High school baseball is very much about being excellent in the basics. Fielding the ball cleanly, making solid contact at the plate and running the bases properly are all very important. If you are solid in the basics, then you are likely to make most high school baseball teams. If you are deficient in any of these areas, you should spend a great deal of time working out the kinks. These are vital to being a solid high school ball player.

3. Win the Mental Game

Do all of the mental things right. For example, you should always be backing up throws in the field. If you are a catcher, you should back up the throw to first when runners are not on base. If you are a pitcher, then you need to back up the throws from the outfield. Mentally knowing what you are supposed to do in game time situations will impress your high school baseball coaches, and likely nail you down a spot on the team.

Wrapping Up: How to Make the Team

The biggest key to making your high school baseball team is hustle. Certainly knowing the game and having skills are important as well. You have to be able to go on the field and perform. Still, if you are not a player that gives one hundred percent every time you step out there, then you are risking being cut and not making the team. Give it your best effort, study the game and execute the basics and you should be just fine.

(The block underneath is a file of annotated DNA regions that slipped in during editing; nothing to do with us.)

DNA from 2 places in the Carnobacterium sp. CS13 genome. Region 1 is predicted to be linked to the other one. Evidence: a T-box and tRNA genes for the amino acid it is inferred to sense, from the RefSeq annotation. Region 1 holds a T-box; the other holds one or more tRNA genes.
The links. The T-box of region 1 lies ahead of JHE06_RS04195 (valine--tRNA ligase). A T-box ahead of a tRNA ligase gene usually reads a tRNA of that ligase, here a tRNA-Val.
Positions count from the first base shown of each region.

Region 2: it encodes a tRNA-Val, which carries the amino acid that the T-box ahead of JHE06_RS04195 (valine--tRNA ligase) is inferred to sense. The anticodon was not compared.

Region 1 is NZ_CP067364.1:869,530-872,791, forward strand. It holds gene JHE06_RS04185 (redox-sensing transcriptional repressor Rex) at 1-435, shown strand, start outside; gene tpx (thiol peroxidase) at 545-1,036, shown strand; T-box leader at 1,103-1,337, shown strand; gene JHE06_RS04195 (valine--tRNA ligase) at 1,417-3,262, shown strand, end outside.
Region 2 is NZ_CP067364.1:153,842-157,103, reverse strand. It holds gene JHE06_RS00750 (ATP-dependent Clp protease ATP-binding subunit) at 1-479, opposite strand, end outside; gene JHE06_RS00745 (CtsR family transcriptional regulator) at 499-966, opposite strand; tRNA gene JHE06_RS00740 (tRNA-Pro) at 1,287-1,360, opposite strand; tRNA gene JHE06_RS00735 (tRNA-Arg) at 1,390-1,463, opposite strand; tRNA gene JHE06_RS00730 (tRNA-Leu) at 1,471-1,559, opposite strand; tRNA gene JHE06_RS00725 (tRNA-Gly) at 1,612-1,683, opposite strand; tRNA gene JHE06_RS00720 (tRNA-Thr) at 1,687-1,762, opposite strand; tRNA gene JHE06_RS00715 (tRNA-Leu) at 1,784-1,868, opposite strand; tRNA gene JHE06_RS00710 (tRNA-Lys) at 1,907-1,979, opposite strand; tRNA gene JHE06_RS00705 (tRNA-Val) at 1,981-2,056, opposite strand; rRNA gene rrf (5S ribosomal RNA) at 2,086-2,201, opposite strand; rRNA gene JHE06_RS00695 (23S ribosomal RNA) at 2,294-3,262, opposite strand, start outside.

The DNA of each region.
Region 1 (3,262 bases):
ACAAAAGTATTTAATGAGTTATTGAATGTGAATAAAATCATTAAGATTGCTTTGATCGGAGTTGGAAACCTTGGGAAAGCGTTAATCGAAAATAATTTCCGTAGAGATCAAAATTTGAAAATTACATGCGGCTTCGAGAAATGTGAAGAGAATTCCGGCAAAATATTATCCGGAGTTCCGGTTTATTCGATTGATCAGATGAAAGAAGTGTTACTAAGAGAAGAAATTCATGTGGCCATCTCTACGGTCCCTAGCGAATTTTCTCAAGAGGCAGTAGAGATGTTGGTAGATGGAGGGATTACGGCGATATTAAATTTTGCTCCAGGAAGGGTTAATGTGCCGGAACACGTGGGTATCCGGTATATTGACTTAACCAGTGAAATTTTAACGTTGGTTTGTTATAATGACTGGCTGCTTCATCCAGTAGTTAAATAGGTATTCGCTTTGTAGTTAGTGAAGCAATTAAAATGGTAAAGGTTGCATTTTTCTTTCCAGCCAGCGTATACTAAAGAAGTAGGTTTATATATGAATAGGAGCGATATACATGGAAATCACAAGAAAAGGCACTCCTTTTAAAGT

5 Baseball Tips to Improve Contact Hitting

At virtually every level of baseball, making contact at the plate is the primary goal of any hitter. When a hitter steps up to the plate, the object is to put the ball in play. The art of doing so is called contact hitting.

If you are able to consistently contact the baseball, then your batting average and offensive statistics will eventually reflect that. Here are five tips to help you make better contact with the baseball more often.

Tip #1